Woodville will host its the first Purple Poppy Day service to honour the animals that have served and been killed in war.
The service recognises the role played by animals during international conflicts and the roles they continue to fill today.
The service is being led by Holy Trinity Anglican Church with support from Woodville Districts' Vision and Woodville RSA.
Woodville Districts' Vision chairwoman Vicky Tomlinson says she is passionate about honouring war animals, partly through the strong historical links Woodville has with horses through the racing industry and, on a personal level, the Clydesdales her grandfather owned.
She believed it was the first Purple Poppy Day for Tararua.
In 2018 the War Animal Memorial was unveiled at the National Army Museum in Waiouru and February 24 was designated Purple Poppy Day to remember and honour all animals that have served and been killed in war.
The Waiouru memorial is just one of several such animal memorials around the world.
The London memorial bears the inscription: "Many and various animals were employed to support British and Allied Forces in wars and campaigns over the centuries and, as a result, millions died. From the pigeon to the elephant, they all played a vital role in every region of the world in the cause of human freedom. Their contribution must never be forgotten."
Tomlinson said that in World War I alone 8 million donkeys and horses died.
The most famous New Zealand war horse was a black thoroughbred named Bess, who served throughout World War I with Captain Charles Guy Powles of the New Zealand Mounted Rifles.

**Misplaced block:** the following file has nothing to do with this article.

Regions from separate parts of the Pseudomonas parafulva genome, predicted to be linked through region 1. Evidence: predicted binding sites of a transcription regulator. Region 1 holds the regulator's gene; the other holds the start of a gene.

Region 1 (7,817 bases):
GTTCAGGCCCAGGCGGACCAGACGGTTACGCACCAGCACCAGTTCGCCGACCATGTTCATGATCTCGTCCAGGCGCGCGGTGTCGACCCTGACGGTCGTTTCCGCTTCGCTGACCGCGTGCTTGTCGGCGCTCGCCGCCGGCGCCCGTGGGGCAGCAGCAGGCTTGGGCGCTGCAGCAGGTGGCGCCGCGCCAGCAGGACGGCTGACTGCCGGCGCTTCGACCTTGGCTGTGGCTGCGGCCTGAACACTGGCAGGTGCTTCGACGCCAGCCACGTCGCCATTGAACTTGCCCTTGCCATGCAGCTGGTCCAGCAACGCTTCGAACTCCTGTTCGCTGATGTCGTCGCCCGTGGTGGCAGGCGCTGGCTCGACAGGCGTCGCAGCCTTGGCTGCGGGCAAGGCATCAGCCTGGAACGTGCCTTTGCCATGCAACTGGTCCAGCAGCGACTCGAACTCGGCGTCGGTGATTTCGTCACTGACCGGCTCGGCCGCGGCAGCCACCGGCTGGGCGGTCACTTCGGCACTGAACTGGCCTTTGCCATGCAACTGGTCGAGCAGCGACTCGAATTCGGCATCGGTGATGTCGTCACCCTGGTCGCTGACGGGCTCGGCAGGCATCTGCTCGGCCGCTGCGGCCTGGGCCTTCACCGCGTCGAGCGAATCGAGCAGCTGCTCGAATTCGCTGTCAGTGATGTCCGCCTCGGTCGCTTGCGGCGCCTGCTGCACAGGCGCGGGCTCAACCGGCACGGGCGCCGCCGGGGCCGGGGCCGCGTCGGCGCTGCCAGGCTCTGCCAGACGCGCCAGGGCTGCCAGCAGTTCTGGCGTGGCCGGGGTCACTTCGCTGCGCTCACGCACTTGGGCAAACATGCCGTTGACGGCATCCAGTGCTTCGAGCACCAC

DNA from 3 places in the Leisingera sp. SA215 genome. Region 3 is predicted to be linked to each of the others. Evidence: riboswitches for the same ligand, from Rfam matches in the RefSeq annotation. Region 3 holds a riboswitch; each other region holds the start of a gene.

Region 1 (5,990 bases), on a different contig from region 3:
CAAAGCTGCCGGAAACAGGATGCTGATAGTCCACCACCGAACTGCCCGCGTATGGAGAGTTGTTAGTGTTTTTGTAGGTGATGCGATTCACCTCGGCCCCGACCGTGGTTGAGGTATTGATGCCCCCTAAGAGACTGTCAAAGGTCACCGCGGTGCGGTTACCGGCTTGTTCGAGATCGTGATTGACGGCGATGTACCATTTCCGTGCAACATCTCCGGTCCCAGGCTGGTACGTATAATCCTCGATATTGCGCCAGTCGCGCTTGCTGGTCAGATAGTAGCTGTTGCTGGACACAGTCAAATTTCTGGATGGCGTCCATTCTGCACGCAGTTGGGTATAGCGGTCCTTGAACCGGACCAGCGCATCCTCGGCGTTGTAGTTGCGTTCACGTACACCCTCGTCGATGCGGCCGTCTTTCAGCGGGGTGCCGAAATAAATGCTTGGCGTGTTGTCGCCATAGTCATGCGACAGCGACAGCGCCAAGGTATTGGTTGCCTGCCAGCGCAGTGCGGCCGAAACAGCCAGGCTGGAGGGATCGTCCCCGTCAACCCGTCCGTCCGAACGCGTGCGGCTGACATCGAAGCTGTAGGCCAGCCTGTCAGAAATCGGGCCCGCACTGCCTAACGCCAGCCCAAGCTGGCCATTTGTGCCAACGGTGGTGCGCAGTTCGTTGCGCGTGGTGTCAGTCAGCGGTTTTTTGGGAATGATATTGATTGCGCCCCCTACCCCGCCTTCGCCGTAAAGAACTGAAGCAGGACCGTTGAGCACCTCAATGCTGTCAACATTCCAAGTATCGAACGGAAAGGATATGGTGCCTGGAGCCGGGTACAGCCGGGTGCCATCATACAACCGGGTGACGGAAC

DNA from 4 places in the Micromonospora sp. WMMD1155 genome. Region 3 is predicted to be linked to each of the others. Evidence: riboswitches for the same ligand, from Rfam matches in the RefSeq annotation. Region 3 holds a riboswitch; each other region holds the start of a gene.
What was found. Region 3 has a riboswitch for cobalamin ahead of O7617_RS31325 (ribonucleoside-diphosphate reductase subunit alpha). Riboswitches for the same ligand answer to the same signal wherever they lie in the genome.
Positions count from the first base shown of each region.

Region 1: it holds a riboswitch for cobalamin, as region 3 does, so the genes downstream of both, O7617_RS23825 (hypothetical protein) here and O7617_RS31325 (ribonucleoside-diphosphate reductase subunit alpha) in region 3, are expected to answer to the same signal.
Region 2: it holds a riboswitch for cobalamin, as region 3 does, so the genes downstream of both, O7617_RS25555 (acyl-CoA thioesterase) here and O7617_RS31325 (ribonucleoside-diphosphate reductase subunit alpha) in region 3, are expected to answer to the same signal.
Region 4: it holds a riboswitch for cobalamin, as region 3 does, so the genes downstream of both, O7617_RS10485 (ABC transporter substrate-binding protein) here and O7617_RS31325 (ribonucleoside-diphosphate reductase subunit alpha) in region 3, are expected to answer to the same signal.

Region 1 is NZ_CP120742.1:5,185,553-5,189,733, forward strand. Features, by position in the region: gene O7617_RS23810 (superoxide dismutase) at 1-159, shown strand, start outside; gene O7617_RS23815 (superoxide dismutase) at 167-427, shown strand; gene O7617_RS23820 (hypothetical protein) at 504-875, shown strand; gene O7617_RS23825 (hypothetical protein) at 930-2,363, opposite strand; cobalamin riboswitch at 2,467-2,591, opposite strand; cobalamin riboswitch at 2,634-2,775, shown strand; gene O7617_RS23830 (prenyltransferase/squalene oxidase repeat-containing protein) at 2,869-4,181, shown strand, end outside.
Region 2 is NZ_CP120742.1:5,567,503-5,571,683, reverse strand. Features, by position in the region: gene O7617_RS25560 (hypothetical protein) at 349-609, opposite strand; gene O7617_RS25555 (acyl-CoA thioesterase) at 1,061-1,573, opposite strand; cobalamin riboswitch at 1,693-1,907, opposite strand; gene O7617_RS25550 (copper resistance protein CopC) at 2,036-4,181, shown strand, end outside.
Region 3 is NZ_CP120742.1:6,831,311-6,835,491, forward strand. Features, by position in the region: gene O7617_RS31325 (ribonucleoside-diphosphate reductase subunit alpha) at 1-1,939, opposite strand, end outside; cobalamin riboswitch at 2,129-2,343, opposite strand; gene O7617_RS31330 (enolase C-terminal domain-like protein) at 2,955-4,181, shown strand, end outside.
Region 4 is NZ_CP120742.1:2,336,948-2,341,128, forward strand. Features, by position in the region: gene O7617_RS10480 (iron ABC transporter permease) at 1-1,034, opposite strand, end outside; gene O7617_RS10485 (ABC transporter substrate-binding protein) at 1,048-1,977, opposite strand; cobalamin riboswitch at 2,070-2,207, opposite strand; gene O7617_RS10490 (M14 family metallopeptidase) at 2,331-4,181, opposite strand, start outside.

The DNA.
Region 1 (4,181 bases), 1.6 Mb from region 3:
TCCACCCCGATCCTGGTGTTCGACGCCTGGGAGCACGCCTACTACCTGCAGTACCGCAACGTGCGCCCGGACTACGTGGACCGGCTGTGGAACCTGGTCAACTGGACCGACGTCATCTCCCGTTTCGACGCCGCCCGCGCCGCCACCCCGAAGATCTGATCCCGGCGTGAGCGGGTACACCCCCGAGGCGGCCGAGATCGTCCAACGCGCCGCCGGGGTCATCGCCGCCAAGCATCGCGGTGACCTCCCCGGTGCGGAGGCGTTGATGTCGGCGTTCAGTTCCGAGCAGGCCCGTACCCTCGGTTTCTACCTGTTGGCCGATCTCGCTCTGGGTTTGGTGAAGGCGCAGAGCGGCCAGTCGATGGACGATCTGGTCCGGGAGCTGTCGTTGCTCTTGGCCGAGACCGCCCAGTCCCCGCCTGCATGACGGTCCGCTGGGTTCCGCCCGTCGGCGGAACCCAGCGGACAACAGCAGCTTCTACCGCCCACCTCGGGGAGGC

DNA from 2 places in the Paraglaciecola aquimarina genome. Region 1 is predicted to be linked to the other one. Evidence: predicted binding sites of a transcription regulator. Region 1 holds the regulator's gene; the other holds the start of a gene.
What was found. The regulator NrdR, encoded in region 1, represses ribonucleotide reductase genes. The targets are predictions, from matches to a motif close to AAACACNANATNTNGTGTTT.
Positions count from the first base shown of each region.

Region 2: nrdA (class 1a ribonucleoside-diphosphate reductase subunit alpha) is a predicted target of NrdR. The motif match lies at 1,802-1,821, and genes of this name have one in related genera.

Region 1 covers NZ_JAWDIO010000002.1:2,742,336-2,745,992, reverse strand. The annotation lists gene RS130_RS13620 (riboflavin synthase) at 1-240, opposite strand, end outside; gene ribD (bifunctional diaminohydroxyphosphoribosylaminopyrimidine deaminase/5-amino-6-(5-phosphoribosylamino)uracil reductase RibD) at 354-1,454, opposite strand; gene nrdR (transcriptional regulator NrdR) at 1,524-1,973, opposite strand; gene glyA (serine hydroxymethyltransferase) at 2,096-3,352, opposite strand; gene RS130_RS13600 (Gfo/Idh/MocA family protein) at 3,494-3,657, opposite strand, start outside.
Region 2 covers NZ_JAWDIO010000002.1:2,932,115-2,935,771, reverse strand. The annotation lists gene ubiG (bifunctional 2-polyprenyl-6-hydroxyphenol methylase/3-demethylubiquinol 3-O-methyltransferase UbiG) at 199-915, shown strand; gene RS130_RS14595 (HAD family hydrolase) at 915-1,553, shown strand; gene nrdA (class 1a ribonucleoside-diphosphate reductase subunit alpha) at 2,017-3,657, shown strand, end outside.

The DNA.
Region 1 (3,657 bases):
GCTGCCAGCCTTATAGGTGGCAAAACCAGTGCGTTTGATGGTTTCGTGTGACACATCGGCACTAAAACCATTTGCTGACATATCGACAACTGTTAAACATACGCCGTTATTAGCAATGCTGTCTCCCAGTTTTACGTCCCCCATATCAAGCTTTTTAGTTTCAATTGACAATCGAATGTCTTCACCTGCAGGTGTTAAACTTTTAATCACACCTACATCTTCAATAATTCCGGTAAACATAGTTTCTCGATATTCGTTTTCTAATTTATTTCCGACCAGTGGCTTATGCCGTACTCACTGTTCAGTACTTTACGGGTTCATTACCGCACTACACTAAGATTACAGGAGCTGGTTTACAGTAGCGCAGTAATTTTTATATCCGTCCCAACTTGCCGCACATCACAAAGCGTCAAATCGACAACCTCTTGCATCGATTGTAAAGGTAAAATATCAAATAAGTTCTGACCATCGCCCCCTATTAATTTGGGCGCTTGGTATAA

After service in Egypt, Sinai, Palestine and France, Bess was one of only four horses to be shipped back to New Zealand after the war.
When she died in 1934 Captain Powles erected a memorial to her at Flock House, near Bulls.
Along with almost 4000 other horses sent with the main body of the New Zealand Expeditionary Force in October 1914, Bess had endured cramped conditions during the six-week voyage to Egypt.
She then survived extreme heat, burning sand, cold nights, ticks, fleas and biting flies in the Middle East, wet and cold on the Western Front, and shortages of food and water.
But it wasn't just donkeys and horses that served, Tomlinson said.
"Goldfish were used during World War I to test whether all signs of mustard gas had been removed from gas masks after they had been cleaned. Goldfish were placed into the masks. If the fish died the masks had to be cleaned again."
Tomlinson said by holding the first year Purple Poppy Day in Tararua she hoped people would become familiar with it and that it would become an annual commemoration in Woodville, just as Anzac Day and Remembrance Day were.
"I also hope by holding Purple Poppy Day it will raise awareness of the Purple Poppy Foundation."
Tomlinson recounted the story of a New Zealand soldier who was shot while serving in Afghanistan.
"Apart from his serious injury he also suffered post traumatic stress disorder, so the association provided him with a dog that helped to calm him and helped in his recovery."
The service will take place on Wednesday at 11am in Fountaine Square and everyone is invited.